Earliest Known Uses of Some of the Words of Mathematics (S)

Last revision: Oct. 1, 1999

ST. ANDREW'S CROSS is the term used by Florian Cajori in History of Mathematical Notations for the multiplication symbol X.

St. Andrew's cross is found in 1615, although not in a mathematical context, in Crooke, Body of Man: "[They] doe mutually intersect themselues in the manner of a Saint Andrewes crosse, or this letter X" (OED2).

The term ST. PETERSBURG PARADOX was coined by d'Alembert, who received a solution by Daniel Bernoulli in 1731 and published it in Commentarii Akad. Sci. Petropolis 5, 175-192 (1738). The originator of the St. Petersburg paradox was Niklaus Bernoulli. (Jacques Dutka, "On the St. Petersburg paradox," Arch. Hist. Exact Sci. 39, No.1, 1988)

SADDLE POINT is found in 1922 in A Treatise on the Theory of Bessel Functions by G. N. Watson (OED2).

SALIENT ANGLE. The OED2 has a 1687 citation for Angle Saliant.

In 1781 Sir John T. Dillon wrote in Travels Through Spain: "He could find nothing which seemed to confirm the opinion relating to the salient and reentrant angles" (OED2).

Mathematical Dictionary and Cyclopedia of Mathematical Science (1857) has: "SALIENT ANGLE of a polygon, is an interior angle, less than two right angles."

See also convex polygon.

SAMPLE SPACE appears in W. Feller, "Note on regions similar to the sample space," Statist. Res. Mem., Univ. London 2, 117-125 (1938).

The term may have been used earlier by Richard von Mises (1883-1953).

SCALAR. See vector.

SCALAR PRODUCT. See vector product.

SCALENE. In Sir Henry Billingsley's 1570 translation of Euclid's Elements scalenum is used as a noun: "Scalenum is a triangle, whose three sides are all unequall."

In 1642 scalene is found in a rare use as a noun, referring to a scalene triangle in Song of Soul by Henry More: "But if 't consist of points: then a Scalene I'll prove all one with an Isosceles."

The earliest use of scalene as an adjective is in 1684 in Angular Sections by John Wallis: "The Scalene Cone and Cylinder."

The earliest use of scalene as an adjective to describe a triangle is in 1734 in The Builder's Dictionary. (All citations are from the OED2.)

SCATTER DIAGRAM is found in 1925 in F. C. Mills, Statistical Methods X. 366: "The equation to a straight line, fitted by the method of least squares to the points on the scatter diagram, will express mathematically the average relationship between these two variables" (OED2).

Scattergram is found in 1938 in A. E. Waugh, Elem. Statistical Method: "This is the method of plotting the data on a scatter diagram, or scattergram, in order that one may see the relationship" (OED2).

SCIENTIFIC NOTATION. In 1895 in Computation Rules and Logarithms Silas W. Holman referred to the notation as "the notation by powers of ten." In the preface, which is dated August 1895, he wrote: "The following pages contain ... an explanation of the use of the notation by powers of ten ... the notation by powers of 10, as in the explanation here given. It seems unfortunate that this simple notation, so useful in computation and so great an aid in the explanation of numerical relations, is not universally incorporated into arithmetical instruction." [James A. Landau]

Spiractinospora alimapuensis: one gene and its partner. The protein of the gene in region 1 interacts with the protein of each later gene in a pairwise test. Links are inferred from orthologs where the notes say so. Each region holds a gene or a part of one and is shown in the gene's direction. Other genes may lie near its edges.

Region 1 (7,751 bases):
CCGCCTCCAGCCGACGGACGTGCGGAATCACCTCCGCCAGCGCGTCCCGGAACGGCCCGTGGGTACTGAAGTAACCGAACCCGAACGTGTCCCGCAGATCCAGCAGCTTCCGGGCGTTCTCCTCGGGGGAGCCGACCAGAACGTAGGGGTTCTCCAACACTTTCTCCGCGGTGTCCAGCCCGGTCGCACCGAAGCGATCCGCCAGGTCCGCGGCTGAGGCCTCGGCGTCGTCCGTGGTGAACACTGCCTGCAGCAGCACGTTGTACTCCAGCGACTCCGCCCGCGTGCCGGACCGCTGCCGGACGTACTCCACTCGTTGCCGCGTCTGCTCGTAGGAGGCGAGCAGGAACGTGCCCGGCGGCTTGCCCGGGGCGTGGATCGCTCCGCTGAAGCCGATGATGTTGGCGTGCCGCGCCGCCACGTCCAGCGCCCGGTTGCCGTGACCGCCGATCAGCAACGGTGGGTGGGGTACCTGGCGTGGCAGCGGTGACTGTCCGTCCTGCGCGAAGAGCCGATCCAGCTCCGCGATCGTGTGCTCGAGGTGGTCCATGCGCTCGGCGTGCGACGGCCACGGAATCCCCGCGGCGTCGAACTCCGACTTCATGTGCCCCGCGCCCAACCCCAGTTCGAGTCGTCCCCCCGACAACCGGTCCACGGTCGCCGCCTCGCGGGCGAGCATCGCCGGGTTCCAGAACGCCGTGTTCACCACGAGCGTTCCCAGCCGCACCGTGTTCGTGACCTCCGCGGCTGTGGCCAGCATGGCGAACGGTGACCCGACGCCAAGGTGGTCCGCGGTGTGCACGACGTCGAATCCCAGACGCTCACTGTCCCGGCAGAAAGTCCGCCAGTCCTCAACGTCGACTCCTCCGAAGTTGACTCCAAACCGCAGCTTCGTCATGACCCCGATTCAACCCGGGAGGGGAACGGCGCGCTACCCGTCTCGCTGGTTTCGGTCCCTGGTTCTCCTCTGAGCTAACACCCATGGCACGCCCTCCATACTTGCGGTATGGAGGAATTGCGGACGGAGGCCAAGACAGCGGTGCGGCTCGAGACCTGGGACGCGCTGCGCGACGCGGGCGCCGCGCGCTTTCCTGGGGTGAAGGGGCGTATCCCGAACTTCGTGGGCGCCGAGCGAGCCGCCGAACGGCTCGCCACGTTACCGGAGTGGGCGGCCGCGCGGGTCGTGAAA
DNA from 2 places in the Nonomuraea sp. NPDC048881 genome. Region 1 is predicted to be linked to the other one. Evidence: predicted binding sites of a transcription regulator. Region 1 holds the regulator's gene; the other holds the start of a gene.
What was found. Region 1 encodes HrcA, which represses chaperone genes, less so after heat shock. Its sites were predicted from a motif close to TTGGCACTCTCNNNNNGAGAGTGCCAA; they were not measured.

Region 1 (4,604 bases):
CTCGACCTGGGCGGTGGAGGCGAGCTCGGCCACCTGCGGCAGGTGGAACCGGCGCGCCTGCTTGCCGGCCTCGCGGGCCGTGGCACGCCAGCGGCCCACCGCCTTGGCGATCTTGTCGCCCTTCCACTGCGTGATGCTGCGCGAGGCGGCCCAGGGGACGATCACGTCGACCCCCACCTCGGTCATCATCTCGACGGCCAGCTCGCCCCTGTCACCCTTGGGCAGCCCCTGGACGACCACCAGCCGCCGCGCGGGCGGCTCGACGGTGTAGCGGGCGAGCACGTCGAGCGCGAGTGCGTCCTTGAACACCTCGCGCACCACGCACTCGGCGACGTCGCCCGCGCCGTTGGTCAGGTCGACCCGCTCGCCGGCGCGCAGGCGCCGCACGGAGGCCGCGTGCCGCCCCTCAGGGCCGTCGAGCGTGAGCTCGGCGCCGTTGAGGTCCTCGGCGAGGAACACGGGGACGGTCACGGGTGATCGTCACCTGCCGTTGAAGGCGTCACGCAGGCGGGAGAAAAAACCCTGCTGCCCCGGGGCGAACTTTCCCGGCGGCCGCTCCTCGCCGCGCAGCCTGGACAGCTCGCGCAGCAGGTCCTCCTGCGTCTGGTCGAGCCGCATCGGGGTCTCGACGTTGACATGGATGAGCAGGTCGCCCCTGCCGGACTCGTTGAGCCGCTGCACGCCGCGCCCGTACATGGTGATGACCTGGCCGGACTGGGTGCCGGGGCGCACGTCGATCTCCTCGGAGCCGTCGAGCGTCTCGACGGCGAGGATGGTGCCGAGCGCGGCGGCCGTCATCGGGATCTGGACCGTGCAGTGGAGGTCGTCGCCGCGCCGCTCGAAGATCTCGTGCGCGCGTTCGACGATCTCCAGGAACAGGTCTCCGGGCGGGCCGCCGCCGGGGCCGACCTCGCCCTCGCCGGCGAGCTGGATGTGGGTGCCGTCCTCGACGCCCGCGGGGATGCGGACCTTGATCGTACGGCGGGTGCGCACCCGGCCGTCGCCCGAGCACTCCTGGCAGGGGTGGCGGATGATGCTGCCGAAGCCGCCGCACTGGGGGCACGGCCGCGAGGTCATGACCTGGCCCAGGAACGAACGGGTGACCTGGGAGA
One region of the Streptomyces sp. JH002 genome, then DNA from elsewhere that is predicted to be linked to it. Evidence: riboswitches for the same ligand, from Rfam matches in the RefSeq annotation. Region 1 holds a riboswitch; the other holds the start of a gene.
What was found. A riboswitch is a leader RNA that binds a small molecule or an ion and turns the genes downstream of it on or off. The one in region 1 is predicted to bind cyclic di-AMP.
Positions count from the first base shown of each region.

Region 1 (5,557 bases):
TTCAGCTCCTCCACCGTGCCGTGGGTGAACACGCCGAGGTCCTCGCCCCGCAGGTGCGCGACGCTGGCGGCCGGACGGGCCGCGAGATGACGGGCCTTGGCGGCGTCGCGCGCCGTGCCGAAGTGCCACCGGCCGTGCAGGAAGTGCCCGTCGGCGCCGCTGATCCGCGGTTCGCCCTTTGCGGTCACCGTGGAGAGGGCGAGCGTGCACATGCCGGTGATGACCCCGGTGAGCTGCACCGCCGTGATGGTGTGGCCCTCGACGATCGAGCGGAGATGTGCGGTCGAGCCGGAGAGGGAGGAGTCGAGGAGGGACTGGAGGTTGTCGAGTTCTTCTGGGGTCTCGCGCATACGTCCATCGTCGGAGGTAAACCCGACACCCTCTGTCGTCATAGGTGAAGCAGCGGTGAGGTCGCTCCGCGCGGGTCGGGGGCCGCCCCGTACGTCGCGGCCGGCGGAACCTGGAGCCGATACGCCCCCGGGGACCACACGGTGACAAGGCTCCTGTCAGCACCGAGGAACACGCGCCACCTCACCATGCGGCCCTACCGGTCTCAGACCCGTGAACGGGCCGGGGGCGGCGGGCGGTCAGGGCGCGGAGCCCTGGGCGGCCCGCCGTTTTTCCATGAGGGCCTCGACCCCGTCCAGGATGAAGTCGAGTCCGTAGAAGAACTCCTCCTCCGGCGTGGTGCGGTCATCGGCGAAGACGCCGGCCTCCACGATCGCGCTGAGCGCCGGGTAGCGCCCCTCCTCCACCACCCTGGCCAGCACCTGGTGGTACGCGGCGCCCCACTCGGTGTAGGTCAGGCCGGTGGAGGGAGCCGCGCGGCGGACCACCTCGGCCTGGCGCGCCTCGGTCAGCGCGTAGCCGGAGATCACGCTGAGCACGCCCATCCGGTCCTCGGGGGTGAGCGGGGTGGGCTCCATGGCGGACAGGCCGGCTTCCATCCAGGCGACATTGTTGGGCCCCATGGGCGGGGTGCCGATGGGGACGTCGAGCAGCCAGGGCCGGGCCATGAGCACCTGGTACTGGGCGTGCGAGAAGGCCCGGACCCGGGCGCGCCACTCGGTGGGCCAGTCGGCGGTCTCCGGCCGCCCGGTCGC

In A Scrap-Book of Elementary Mathematics (1908) by William F. White, the notation is called the index notation.

Scientific notation appears in Webster's Second New International Dictionary (1934), which says that numbers in this format are sometimes called condensed numbers.

Other terms are exponential notation and standard notation.

SECANT (in trigonometry) was introduced by Thomas Fincke (1561-1656) in his Thomae Finkii Flenspurgensis Geometriae rotundi libri XIIII, Basileae: Per Sebastianum Henricpetri, 1583. (His name is also spelled Finke, Finck, Fink, and Finchius.) Fincke wrote secans in Latin.

Vieta (1593) did not approve of the term secant, believing it could be confused with the geometry term. He used Transsinuosa instead (Smith vol. 2, page 622).

SELF-CONJUGATE. Kramer (p. 388) says Galois used this term, referring to a normal subgroup.

The term SEMI-CUBICAL PARABOLA was coined by John Wallis (Cajori 1919, page 181).

SEMIGROUP appears in English in 1904 in the Bulletin of the American Mathematical Society (OED2).

SEMI-INVARIANT appears in R. Frisch, "Sur les semi-invariants et moments employés dans l'étude des distributions statistiques," Oslo, Skrifter af det Norske Videnskaps Academie, II, Hist.-Folos. Klasse, no. 3 (1926) [James A. Landau].

SENTENTIAL CALCULUS is dated 1937 in MWCD10.

SEPARABLE appears in 1831 in Elements of the Integral Calculus (1839) by J. R. Young: "We shall first consider the general form X dy + Y dx = 0, which is the simplest for which the variables are separable: X being a function of x without y, and Y a function of y without x.

SEQUENCE. The OED2 shows a use by Sylvester in 1882 in the American Journal of Mathematics with the "rare" definition of a succession of natural numbers in order.

Sequence appears with its modern mathematical definition in Edward B. Van Vleck, "On Linear Criteria for the Determination of the Radius of Convergence of a Power Series," Transactions of the American Mathematical Society, Vol. 1, No. 3. (Jul., 1900). [The term may be considerably older.]

SERIES. According to Smith (vol. 2, page 481), "The early writers often used proportio to designate a series, and this usage is found as late as the 18th century."